Thanks for another great article, Gabriel! Read an essay by Abraham Maslow recently that supports the idea called “The ‘Core-Religious’ or ‘Transcendent’ Experience”. Here’s an excerpt (can’t find the full essay posted anywhere online):

    The “Core-Religious” or “Transcendent” Experience by Abraham Maslow
    http://whitecrowbooks.com/books/feature/the_core-religious_or_transcendent_experience_by_abraham_maslow/

    An excerpt from the excerpt:

    “Also this kind of study leads us to another very plausible hypothesis: to the extent that all mystical or peak-experiences are the same in their essence and have always been the same, all religions are the same in their essence and always have been the same. They should, therefore, come to agree in principle on teaching that which is common to all of them, i.e., whatever it is that peak-experiences teach in common (whatever is different about these illuminations can fairly be taken to be localisms both in time and space, and are, therefore, peripheral, expendable, not essential). This something common, this something which is left over after we peel away all the localisms, all the accidents of particular languages or particular philosophies, all the ethnocentric phrasings, all those elements which are not common, we may call the “core-religious experience” or the “transcendent experience.””

    He famously dubbed these “peak experiences.” In that article, he goes on to describe how dogma and institutions are a result of attempting to communicate peak experiences to “non-peakers” (I’d shorten this, but it’s worth quoting at length):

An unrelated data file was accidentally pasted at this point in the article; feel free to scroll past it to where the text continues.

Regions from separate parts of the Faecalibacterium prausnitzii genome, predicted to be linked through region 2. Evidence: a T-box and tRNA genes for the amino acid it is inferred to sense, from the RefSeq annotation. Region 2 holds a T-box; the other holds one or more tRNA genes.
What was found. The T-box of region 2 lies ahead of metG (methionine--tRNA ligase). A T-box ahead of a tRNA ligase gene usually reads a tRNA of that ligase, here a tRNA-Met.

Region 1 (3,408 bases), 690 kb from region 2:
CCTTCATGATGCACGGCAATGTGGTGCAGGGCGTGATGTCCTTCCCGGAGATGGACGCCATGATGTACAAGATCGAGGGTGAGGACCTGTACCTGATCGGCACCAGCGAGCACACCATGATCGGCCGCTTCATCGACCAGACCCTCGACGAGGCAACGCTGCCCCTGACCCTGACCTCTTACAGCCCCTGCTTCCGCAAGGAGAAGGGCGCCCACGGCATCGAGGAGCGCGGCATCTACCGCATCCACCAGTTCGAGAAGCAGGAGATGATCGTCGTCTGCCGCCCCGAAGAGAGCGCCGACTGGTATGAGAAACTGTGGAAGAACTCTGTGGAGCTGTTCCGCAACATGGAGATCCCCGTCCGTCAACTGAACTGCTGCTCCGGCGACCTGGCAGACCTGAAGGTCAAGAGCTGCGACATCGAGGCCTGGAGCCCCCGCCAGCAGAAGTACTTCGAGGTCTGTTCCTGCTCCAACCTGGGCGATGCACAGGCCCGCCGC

“If you will permit me to use this developing but not yet validated vocabulary, I may then say simply that the relationship between the prophet and the ecclesiastic, between the lonely mystic and the (perfectly extreme) religious-organization man may often be a relationship between peaker and non-peaker. Much theology, much verbal religion through history and throughout the world, can be considered to be the more or less vain efforts to put into communicable words and formulae, and into symbolic rituals and ceremonies, the original mystical experience of the original prophets. In a word, organized religion can be thought of as an effort to communicate peak-experiences to non-peakers, to teach them, to apply them, etc. Often, to make it more difficult, this job falls into the hands of non-peakers. On the whole we now would expect that this would be a vain effort, at least so far as much of mankind is concerned. The peak-experiences and their experiential reality ordinarily are not transmittable to non-peakers, at least not by words alone, and certainly not by non-peakers. What happens to many people, especially the ignorant, the uneducated, the naive, is that they simply concretize all of the symbols, all of the words, all of the statues, all of the ceremonies, and by a process of functional autonomy make them, rather than the original revelation, into the sacred things and sacred activities. That is to say, this is simply a form of the idolatry (or fetishism) which has been the curse of every large religion. In idolatry the essential original meaning gets so lost in concretizations that these finally become hostile to the original mystical experiences, to mystics, and to prophets in general, that is, to the very people that we might call from our present point of view the truly religious people. Most religions have wound up denying and being antagonistic to the very ground upon which they were originally based…”